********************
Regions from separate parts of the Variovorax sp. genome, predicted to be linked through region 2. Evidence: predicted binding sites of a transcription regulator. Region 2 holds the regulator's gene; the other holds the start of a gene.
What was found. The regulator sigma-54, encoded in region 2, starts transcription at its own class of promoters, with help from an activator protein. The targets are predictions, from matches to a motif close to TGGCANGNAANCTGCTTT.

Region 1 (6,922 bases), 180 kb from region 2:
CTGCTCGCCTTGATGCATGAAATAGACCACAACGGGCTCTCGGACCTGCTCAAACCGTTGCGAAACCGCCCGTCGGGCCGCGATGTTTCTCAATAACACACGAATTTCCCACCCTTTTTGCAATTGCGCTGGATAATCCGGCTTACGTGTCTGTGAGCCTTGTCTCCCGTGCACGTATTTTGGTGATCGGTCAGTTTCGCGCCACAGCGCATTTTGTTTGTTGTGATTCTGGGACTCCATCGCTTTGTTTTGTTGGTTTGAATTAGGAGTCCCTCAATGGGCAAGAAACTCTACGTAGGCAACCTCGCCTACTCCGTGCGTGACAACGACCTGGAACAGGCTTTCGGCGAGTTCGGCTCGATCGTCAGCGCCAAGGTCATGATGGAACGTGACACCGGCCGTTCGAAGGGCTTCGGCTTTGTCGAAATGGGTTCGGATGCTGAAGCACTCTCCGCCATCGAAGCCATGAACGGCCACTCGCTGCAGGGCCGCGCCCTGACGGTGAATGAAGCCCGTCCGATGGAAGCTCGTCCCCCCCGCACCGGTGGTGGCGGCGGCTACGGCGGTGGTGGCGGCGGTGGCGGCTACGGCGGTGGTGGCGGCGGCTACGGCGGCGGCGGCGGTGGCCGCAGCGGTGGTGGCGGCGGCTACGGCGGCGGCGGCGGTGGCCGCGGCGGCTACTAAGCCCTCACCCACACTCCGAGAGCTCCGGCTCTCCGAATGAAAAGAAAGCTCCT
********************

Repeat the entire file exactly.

Regions from separate parts of the Variovorax sp. genome, predicted to be linked through region 2. Evidence: predicted binding sites of a transcription regulator. Region 2 holds the regulator's gene; the other holds the start of a gene.
What was found. The regulator sigma-54, encoded in region 2, starts transcription at its own class of promoters, with help from an activator protein. The targets are predictions, from matches to a motif close to TGGCANGNAANCTGCTTT.

Region 1 (6,922 bases), 180 kb from region 2:
CTGCTCGCCTTGATGCATGAAATAGACCACAACGGGCTCTCGGACCTGCTCAAACCGTTGCGAAACCGCCCGTCGGGCCGCGATGTTTCTCAATAACACACGAATTTCCCACCCTTTTTGCAATTGCGCTGGATAATCCGGCTTACGTGTCTGTGAGCCTTGTCTCCCGTGCACGTATTTTGGTGATCGGTCAGTTTCGCGCCACAGCGCATTTTGTTTGTTGTGATTCTGGGACTCCATCGCTTTGTTTTGTTGGTTTGAATTAGGAGTCCCTCAATGGGCAAGAAACTCTACGTAGGCAACCTCGCCTACTCCGTGCGTGACAACGACCTGGAACAGGCTTTCGGCGAGTTCGGCTCGATCGTCAGCGCCAAGGTCATGATGGAACGTGACACCGGCCGTTCGAAGGGCTTCGGCTTTGTCGAAATGGGTTCGGATGCTGAAGCACTCTCCGCCATCGAAGCCATGAACGGCCACTCGCTGCAGGGCCGCGCCCTGACGGTGAATGAAGCCCGTCCGATGGAAGCTCGTCCCCCCCGCACCGGTGGTGGCGGCGGCTACGGCGGTGGTGGCGGCGGTGGCGGCTACGGCGGTGGTGGCGGCGGCTACGGCGGCGGCGGCGGTGGCCGCAGCGGTGGTGGCGGCGGCTACGGCGGCGGCGGCGGTGGCCGCGGCGGCTACTAAGCCCTCACCCACACTCCGAGAGCTCCGGCTCTCCGAATGAAAAGAAAGCTCCT